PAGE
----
Annunciation Greek Orthodox Church

Brockton, MA


Beloved brothers and sisters in Christ,

Christ is in our midst!

Welcome to the website of the Annunciation Greek Orthodox Church of Brockton, MA. The Annunciation is within the Metropolis of Boston, which is part of the Greek Orthodox Archdiocese of America – one of the daughter Churches of the Ecumenical Patriarchate of Constantinople. The Church of the Annunciation is the only Eastern Orthodox Church in Brockton and its surrounding communities.

At the Annunciation, we conduct the full cycle of Sunday services, commencing with Great Vespers on Saturday evenings through Orthros (Matins) and the Divine Liturgy on Sunday mornings. Throughout the liturgical year, we also celebrate the feasts of our Lord and the Theotokos (Mother of God), as well as the feasts of all major saints of the Church. From fall through spring, Small Vespers are also celebrated on most Wednesdays nights, with adult religious education sessions following the service.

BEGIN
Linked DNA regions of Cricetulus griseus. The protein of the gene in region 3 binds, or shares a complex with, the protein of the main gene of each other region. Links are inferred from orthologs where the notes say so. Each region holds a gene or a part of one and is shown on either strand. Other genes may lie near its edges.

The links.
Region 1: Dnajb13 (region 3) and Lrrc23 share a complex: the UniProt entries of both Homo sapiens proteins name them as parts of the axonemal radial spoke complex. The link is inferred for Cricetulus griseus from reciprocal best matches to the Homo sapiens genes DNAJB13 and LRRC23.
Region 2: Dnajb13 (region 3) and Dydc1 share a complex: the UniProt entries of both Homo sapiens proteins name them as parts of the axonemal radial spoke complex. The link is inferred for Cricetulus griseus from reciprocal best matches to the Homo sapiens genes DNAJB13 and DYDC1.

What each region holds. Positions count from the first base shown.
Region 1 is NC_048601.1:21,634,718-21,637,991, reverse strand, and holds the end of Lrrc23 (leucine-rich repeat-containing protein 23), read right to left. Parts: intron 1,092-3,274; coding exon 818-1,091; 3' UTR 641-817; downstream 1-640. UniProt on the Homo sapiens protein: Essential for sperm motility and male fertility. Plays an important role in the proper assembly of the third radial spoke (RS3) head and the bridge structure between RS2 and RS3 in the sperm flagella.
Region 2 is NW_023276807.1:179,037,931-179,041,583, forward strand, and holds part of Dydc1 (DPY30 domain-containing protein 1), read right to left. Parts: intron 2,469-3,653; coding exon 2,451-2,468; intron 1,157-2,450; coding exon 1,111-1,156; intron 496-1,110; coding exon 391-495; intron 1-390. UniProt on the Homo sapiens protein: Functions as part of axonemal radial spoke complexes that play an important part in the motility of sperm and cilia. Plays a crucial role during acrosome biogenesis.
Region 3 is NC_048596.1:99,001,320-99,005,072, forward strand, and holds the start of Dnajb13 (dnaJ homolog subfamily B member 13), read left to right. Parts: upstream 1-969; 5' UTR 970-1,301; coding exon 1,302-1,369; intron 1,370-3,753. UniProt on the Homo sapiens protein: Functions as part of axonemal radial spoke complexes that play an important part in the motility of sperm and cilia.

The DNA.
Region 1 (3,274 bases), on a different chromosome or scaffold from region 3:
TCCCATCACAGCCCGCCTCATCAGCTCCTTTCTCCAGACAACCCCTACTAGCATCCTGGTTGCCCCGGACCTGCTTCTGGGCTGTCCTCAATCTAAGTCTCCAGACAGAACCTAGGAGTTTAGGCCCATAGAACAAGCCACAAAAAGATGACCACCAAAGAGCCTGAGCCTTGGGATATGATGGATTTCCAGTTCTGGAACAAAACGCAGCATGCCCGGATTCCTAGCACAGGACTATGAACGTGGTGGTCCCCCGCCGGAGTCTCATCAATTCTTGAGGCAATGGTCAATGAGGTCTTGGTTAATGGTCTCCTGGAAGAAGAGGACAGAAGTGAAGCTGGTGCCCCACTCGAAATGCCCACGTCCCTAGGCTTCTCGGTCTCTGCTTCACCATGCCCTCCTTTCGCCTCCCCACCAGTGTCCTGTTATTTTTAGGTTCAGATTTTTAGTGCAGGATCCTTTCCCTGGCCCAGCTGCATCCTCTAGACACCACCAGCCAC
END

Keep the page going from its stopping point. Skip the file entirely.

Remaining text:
We welcome all to worship with us, whether you are visiting the area or live locally. May God bless you!

†Fr. Anthony Evangelatos

Upcoming Services and Events

Nov 21 9 am
The Entrance of the Theotokos Divine Liturgy
Nov 21 10 am
No Vespers of Class this evening
Nov 22 7 pm
There will be NO Vespers this evening
Nov 25 6 pm
Nov 26 8:45 am
13th Sunday of Luke Divine Liturgy
Nov 26 10 am
Abbreviated Orthros followed by Adult Religious Education
Nov 29 10 am

Annunciation Spotlight

June 19-26, 2016. See the official documents, news, photos, video, and more »

Fr. Anthony's November 2017 Message

Beloved in Christ,